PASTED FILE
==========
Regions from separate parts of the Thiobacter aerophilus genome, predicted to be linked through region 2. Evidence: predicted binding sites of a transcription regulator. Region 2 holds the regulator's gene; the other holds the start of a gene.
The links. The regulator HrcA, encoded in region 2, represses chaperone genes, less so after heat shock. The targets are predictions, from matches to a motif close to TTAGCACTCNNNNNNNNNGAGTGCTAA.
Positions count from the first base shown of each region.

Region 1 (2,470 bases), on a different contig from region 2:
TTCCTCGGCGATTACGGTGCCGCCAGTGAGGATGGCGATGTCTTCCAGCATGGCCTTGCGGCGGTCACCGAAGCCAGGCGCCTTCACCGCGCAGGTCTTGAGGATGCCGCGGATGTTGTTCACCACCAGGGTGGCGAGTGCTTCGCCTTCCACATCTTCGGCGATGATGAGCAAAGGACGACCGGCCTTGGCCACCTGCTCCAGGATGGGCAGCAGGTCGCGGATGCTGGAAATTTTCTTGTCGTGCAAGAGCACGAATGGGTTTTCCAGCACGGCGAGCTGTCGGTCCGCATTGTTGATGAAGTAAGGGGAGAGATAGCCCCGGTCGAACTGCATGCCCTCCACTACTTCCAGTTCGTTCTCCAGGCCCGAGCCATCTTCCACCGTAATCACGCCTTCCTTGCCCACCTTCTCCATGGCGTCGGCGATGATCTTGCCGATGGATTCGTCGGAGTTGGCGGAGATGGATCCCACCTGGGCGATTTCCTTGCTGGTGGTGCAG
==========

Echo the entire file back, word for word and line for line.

Regions from separate parts of the Thiobacter aerophilus genome, predicted to be linked through region 2. Evidence: predicted binding sites of a transcription regulator. Region 2 holds the regulator's gene; the other holds the start of a gene.
The links. The regulator HrcA, encoded in region 2, represses chaperone genes, less so after heat shock. The targets are predictions, from matches to a motif close to TTAGCACTCNNNNNNNNNGAGTGCTAA.
Positions count from the first base shown of each region.

Region 1 (2,470 bases), on a different contig from region 2:
TTCCTCGGCGATTACGGTGCCGCCAGTGAGGATGGCGATGTCTTCCAGCATGGCCTTGCGGCGGTCACCGAAGCCAGGCGCCTTCACCGCGCAGGTCTTGAGGATGCCGCGGATGTTGTTCACCACCAGGGTGGCGAGTGCTTCGCCTTCCACATCTTCGGCGATGATGAGCAAAGGACGACCGGCCTTGGCCACCTGCTCCAGGATGGGCAGCAGGTCGCGGATGCTGGAAATTTTCTTGTCGTGCAAGAGCACGAATGGGTTTTCCAGCACGGCGAGCTGTCGGTCCGCATTGTTGATGAAGTAAGGGGAGAGATAGCCCCGGTCGAACTGCATGCCCTCCACTACTTCCAGTTCGTTCTCCAGGCCCGAGCCATCTTCCACCGTAATCACGCCTTCCTTGCCCACCTTCTCCATGGCGTCGGCGATGATCTTGCCGATGGATTCGTCGGAGTTGGCGGAGATGGATCCCACCTGGGCGATTTCCTTGCTGGTGGTGCAG